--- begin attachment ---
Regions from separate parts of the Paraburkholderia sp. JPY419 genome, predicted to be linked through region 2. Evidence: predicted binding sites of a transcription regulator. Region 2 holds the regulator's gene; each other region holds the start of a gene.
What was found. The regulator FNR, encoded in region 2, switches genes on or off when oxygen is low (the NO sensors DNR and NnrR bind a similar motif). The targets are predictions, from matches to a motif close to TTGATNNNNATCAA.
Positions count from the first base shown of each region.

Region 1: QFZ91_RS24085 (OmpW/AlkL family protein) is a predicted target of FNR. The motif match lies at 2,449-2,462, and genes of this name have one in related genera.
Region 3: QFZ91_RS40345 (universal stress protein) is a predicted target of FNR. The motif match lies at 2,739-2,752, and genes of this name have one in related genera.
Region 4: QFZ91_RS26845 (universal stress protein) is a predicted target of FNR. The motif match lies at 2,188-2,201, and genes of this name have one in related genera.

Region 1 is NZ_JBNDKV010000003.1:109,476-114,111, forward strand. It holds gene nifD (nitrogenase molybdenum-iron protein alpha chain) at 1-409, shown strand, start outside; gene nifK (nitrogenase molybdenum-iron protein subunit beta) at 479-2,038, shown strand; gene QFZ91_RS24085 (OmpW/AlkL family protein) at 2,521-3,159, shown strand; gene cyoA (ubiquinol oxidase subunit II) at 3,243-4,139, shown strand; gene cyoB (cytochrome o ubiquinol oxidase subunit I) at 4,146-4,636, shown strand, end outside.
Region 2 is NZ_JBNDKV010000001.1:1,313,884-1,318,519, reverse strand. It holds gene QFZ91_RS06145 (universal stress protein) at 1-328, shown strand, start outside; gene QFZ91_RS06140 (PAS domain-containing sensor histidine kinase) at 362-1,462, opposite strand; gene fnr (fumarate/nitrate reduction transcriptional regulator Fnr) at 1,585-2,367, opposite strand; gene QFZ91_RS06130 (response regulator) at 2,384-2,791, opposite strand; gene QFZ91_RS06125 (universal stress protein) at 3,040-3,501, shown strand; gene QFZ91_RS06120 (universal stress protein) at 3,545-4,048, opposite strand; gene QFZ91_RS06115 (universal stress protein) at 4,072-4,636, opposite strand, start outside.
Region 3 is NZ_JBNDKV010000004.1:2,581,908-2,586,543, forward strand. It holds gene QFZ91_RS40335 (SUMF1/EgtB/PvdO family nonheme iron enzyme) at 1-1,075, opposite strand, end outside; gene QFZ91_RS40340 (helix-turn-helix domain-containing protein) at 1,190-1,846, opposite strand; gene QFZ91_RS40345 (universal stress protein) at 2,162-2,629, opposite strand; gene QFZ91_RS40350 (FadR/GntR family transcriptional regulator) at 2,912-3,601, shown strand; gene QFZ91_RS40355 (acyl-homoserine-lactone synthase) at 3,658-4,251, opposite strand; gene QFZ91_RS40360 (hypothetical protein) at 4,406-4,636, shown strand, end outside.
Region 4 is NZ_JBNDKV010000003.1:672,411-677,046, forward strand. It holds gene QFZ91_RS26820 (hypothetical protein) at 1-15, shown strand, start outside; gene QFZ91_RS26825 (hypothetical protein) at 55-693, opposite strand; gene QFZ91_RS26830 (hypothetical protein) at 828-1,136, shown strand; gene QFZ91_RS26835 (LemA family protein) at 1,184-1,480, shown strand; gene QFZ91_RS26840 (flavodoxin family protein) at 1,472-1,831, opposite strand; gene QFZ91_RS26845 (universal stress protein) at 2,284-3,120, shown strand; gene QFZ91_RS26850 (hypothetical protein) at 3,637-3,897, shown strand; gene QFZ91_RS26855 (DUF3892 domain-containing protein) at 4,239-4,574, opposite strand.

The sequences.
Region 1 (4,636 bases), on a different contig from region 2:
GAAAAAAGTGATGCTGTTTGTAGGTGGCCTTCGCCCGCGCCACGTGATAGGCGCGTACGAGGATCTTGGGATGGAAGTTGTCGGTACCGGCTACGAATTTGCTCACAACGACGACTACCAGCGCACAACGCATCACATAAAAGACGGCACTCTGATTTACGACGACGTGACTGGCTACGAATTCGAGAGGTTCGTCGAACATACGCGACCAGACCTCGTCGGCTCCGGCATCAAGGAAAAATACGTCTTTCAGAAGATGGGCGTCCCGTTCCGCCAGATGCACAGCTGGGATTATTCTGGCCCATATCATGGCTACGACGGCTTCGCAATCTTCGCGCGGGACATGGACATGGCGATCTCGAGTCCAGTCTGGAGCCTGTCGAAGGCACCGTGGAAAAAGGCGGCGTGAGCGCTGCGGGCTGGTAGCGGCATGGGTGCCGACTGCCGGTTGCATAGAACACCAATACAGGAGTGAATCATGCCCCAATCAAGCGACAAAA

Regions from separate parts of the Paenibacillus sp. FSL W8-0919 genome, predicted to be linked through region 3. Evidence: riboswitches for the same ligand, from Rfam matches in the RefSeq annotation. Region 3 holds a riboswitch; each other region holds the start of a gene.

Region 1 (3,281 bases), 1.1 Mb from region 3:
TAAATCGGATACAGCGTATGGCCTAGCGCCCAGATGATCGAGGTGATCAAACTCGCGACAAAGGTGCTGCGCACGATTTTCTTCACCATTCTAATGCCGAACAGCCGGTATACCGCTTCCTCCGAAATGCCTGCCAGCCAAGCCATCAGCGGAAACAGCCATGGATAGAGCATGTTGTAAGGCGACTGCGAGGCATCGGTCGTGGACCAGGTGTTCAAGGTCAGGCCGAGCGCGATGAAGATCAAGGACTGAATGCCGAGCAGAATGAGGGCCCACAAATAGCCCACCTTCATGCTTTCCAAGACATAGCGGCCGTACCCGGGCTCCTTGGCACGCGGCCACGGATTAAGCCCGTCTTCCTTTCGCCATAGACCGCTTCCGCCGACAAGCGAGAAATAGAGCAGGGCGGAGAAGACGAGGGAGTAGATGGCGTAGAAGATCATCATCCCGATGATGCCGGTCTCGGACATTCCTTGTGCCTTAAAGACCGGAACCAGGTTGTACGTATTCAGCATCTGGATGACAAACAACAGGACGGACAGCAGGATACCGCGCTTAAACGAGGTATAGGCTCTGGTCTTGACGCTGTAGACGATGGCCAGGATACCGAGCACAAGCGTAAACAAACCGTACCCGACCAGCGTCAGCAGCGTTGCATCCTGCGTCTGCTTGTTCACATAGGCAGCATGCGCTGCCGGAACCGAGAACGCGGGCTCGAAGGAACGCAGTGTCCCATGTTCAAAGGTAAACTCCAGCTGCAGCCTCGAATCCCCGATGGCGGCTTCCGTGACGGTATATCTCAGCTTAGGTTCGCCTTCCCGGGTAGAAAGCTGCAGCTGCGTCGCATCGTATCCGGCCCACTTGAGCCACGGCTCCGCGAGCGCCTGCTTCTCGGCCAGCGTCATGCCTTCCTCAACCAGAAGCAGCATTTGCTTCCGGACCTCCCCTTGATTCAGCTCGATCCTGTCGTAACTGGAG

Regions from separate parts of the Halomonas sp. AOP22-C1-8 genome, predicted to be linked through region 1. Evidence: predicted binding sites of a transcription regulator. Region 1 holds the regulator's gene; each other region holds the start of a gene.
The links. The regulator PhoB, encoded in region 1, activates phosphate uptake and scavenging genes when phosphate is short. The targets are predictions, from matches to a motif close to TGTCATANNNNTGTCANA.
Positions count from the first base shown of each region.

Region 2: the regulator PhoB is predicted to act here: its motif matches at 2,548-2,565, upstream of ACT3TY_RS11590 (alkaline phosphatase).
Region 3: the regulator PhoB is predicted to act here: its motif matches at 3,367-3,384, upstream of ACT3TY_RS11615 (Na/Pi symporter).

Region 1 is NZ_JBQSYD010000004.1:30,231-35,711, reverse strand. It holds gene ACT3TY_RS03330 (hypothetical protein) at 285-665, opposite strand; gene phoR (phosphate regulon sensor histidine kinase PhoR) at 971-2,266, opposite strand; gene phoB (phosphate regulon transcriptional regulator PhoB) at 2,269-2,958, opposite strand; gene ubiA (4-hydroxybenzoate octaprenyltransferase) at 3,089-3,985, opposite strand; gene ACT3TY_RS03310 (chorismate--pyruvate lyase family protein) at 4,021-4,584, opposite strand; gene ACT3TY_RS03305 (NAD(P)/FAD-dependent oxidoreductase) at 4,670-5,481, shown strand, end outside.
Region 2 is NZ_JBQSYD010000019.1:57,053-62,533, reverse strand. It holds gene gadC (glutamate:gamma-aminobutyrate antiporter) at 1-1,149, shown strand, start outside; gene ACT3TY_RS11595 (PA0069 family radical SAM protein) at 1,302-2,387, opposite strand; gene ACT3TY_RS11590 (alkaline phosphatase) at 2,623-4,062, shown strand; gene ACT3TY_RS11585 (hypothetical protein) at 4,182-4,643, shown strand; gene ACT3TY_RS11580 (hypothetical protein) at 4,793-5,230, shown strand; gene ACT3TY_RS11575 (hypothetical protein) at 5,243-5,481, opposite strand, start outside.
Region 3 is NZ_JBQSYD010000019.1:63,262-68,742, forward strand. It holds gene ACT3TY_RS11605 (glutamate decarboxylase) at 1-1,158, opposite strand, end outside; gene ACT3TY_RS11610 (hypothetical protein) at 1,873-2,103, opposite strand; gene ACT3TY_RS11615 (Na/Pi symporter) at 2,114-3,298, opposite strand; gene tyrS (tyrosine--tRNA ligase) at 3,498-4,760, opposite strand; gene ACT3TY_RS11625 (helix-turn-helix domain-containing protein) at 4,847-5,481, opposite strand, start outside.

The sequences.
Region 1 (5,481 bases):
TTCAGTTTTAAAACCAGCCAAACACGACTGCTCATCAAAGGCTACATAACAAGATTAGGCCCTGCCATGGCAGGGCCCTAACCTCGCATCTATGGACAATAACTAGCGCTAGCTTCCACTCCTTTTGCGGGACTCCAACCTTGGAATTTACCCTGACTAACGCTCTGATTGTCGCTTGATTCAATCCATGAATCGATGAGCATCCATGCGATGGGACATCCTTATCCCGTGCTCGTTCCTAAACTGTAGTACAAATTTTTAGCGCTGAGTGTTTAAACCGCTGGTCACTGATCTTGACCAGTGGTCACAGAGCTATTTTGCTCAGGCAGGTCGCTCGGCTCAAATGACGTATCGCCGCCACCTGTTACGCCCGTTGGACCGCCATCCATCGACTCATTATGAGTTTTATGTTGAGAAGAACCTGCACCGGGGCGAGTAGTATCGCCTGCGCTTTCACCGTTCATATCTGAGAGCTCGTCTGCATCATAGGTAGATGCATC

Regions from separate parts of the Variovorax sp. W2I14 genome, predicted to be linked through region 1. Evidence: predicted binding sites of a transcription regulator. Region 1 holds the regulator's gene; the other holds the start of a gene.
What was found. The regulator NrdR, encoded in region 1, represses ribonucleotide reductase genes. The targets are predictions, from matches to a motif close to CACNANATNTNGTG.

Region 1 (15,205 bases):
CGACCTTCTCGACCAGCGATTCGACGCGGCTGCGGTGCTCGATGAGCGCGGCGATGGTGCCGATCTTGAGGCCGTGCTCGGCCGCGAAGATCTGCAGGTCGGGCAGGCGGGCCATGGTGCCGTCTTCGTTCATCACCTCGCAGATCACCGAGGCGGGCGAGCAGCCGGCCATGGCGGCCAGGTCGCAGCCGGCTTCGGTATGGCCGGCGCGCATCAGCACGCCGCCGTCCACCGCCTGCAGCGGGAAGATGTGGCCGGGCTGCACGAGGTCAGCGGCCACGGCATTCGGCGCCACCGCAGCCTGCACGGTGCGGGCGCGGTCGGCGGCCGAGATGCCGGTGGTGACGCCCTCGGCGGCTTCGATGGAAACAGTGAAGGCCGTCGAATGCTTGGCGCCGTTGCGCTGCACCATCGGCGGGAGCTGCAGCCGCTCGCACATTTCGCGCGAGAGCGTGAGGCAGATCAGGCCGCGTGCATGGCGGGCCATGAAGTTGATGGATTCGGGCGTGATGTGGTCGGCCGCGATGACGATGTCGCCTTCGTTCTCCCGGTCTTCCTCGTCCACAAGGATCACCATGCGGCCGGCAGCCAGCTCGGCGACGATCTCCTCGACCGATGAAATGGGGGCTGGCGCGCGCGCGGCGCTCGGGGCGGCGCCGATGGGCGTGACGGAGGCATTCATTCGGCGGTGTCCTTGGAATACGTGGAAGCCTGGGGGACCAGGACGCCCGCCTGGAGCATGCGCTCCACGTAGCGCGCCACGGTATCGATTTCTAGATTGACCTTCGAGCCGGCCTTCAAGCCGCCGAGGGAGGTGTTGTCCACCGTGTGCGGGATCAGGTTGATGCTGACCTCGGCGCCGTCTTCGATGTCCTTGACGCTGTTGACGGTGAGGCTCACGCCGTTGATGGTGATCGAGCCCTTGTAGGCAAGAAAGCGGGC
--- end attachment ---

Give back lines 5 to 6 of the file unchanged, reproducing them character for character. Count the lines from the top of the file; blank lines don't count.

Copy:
Region 3: QFZ91_RS40345 (universal stress protein) is a predicted target of FNR. The motif match lies at 2,739-2,752, and genes of this name have one in related genera.
Region 4: QFZ91_RS26845 (universal stress protein) is a predicted target of FNR. The motif match lies at 2,188-2,201, and genes of this name have one in related genera.